Rethinking periods: removing taboos and making better choices

Rethinking periods: removing taboos and making better choices

Jasmine Tribe explains why education is key to removing taboos and empowering people to make sustainable period choices

As our understanding of the climate and ecological emergencies grows, more and more community groups, charities and individuals are working to equip younger generations to live sustainably. Education that explores nature connection, body literacy, emotional intelligence, mindfulness, compassion and inclusivity, personal and community empowerment and global issues, has a crucial role to play in our journey to creating a new way of living together.

With a challenge of this scale, it’s crucial that we understand the causes of our unsustainable behaviours, which are largely rooted in social injustice and inequality. In 2017, a coalition of scientists, economists, policymakers, researchers, and businesspeople published Project Drawdown, which ranked the top 80 ways to tackle climate change. Many people were surprised to see that number 6 on the list was “Educating Girls”, and number 7 was “Family Planning”.

City to Sea, a non-profit organisation which campaigns to prevent plastic pollution at source, is combining female health education with raising environmental awareness through their schools programme, Rethink Periods. A study by Plan UK of 1000 girls aged 14–21, found that:

  • 1 in 4 did not know what to do when they first started their period
  • One third were not told about periods by their parents
  • 48% were embarrassed by their period

Historical and cultural taboos and stigma around menstruation have prevented people from receiving proper education about what is happening in their bodies. People are unaware of what is normal and what should be viewed as a warning sign, as well as what products they can use to help manage their periods.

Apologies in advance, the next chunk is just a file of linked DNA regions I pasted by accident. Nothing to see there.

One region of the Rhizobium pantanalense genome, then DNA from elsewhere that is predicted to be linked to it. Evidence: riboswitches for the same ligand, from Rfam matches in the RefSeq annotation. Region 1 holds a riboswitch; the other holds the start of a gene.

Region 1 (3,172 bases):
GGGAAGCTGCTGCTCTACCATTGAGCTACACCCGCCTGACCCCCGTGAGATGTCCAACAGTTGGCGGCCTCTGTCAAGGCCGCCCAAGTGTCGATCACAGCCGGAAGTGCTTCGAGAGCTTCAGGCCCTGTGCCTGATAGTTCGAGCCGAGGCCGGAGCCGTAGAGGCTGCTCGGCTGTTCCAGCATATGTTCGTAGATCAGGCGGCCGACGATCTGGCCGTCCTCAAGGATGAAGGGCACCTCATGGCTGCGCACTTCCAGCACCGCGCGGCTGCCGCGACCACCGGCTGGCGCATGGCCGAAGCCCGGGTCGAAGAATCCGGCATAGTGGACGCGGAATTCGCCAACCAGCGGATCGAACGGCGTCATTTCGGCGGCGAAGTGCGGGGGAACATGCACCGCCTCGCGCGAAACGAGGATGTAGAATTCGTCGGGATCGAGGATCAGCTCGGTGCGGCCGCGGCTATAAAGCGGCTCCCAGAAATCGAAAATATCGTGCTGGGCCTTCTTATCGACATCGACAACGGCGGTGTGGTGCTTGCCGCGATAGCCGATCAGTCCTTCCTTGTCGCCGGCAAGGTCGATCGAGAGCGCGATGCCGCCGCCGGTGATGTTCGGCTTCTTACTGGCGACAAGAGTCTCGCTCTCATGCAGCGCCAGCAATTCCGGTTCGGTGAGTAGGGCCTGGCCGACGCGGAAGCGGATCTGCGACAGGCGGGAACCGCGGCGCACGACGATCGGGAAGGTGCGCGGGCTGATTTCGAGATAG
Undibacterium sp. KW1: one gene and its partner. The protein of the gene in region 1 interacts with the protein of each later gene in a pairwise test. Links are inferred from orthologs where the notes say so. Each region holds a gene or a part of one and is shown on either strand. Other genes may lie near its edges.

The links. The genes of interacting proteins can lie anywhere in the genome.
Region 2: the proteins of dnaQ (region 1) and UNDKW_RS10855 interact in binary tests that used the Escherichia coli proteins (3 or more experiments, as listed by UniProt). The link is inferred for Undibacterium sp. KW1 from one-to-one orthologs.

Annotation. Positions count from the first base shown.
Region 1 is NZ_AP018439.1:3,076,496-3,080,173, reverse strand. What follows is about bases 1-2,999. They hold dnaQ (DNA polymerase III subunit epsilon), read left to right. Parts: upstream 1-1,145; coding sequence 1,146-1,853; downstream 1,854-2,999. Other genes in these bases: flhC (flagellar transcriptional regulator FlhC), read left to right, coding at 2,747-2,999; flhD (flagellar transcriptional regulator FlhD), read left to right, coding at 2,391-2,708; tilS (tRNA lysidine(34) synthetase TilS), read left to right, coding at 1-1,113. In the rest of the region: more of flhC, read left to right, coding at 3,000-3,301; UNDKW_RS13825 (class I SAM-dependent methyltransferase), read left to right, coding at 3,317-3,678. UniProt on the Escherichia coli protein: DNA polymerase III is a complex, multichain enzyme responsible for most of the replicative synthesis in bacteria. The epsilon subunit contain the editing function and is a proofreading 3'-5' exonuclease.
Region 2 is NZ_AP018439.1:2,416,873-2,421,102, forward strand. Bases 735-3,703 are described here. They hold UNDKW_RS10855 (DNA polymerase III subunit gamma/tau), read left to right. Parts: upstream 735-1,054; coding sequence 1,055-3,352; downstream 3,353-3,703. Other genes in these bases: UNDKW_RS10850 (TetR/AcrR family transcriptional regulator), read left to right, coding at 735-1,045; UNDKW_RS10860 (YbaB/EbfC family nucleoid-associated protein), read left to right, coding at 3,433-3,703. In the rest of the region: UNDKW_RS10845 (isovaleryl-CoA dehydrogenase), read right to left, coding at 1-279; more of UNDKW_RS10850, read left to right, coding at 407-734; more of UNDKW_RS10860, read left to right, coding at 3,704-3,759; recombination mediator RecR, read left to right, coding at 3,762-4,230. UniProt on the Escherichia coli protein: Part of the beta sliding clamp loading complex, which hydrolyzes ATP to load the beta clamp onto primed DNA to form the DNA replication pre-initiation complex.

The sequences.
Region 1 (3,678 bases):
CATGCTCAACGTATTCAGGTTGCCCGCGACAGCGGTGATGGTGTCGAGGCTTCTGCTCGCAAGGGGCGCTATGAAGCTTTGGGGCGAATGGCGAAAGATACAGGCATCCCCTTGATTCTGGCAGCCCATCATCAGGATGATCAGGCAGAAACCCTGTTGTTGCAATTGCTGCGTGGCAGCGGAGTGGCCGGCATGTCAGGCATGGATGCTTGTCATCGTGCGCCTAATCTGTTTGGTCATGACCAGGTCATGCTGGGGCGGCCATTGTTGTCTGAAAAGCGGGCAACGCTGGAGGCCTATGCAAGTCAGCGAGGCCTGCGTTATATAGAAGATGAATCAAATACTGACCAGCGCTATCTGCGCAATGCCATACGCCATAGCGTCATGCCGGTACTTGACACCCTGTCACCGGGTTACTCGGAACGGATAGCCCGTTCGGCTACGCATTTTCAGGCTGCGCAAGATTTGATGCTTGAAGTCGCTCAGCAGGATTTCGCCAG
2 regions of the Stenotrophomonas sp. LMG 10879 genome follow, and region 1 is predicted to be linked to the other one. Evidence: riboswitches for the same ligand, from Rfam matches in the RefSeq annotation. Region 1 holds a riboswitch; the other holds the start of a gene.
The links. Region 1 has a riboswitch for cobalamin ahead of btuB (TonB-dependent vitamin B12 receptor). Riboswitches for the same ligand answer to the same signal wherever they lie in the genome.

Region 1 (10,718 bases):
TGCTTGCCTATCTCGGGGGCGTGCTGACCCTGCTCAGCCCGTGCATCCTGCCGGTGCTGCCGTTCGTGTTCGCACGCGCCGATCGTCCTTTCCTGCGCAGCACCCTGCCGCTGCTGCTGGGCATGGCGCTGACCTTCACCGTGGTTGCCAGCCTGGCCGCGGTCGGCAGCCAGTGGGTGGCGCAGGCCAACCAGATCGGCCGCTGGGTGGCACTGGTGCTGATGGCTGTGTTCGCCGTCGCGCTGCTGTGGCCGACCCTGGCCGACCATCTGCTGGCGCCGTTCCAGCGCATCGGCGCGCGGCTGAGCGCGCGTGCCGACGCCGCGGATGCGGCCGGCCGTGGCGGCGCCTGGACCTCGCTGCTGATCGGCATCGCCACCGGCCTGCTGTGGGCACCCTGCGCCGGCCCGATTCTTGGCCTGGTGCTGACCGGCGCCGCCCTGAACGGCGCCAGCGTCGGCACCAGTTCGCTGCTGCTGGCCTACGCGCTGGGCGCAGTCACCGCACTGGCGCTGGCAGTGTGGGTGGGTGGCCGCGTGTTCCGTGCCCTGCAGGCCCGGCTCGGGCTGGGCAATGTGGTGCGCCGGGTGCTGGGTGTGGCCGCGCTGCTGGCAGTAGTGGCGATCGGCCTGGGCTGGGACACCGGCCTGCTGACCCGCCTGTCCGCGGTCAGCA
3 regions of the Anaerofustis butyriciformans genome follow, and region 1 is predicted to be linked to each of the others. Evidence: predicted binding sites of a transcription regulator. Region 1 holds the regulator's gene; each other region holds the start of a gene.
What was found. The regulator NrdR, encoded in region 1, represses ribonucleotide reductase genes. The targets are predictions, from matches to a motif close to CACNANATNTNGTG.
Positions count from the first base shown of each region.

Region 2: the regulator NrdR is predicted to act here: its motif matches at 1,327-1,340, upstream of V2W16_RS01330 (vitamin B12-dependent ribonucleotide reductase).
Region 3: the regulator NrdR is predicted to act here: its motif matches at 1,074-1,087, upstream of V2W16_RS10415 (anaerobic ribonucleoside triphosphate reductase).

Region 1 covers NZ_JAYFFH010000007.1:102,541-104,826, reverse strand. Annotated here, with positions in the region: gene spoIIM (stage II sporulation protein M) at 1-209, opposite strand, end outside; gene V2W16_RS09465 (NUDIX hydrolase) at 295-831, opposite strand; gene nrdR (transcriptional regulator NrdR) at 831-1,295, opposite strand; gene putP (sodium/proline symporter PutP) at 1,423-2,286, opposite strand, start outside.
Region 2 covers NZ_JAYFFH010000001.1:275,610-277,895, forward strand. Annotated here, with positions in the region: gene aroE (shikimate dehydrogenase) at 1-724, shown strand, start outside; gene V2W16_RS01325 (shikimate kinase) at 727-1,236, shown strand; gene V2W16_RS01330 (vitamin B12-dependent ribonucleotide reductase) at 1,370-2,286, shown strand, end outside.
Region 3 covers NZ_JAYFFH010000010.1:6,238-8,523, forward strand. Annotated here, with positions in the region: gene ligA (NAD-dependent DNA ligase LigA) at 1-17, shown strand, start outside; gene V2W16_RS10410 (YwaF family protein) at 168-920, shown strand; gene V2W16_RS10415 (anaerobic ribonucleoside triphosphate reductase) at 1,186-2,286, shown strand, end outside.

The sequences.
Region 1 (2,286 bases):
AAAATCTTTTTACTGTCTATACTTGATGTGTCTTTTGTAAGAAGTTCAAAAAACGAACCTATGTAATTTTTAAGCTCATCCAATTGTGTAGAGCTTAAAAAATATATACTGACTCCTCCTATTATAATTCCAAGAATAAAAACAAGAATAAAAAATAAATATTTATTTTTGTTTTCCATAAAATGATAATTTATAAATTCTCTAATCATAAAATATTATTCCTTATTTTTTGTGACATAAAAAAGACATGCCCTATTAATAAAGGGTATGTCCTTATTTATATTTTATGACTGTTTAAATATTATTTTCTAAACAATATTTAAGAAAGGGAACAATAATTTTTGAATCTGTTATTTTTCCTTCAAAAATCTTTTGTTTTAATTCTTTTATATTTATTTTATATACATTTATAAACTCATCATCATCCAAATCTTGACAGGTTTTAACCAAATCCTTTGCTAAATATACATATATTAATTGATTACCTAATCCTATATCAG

The toxic combination of societal shame and lack of education has created a growing environmental problem. Many are shocked to hear that one pack of period pads contains the same amount of plastic as 5 carrier bags. Most tampons also contain a plastic weave, some have single-use plastic applicators, and many come in multiple layers of packaging.

With people using their toilet as a bin, research shows that 1–2 billion period products are flushed down the toilet every year in the UK. Flushed period products, wet wipes, cotton buds, plasters – anything other than poo, toilet paper and pee – block up our sewers, causing them to overflow into our homes, streets, rivers and seas. Period products are the fifth most common item found littering European beaches.

What a bloody disaster!

Luckily there are now a huge number of sustainable products helping people across the globe to turn the tide on plastic pollution from our periods including organic, plastic-free disposable tampons, pads and liners; reusable tampon applicators; menstrual cups, period pants and washable pads.* Although cups, period pants and reusable pads are more expensive than disposable products to buy upfront, huge savings can be made in the long term. In fact, over someone’s menstruating lifetime, they can save up to 98% of what they would have spent on disposables by switching to reusables.

City to Sea’s Plastic-Free Periods campaign has been working for the last four years to make environmentally friendly period products more accessible for all, through engaging high-street retailers, the NHS, the government and, most recently, schools.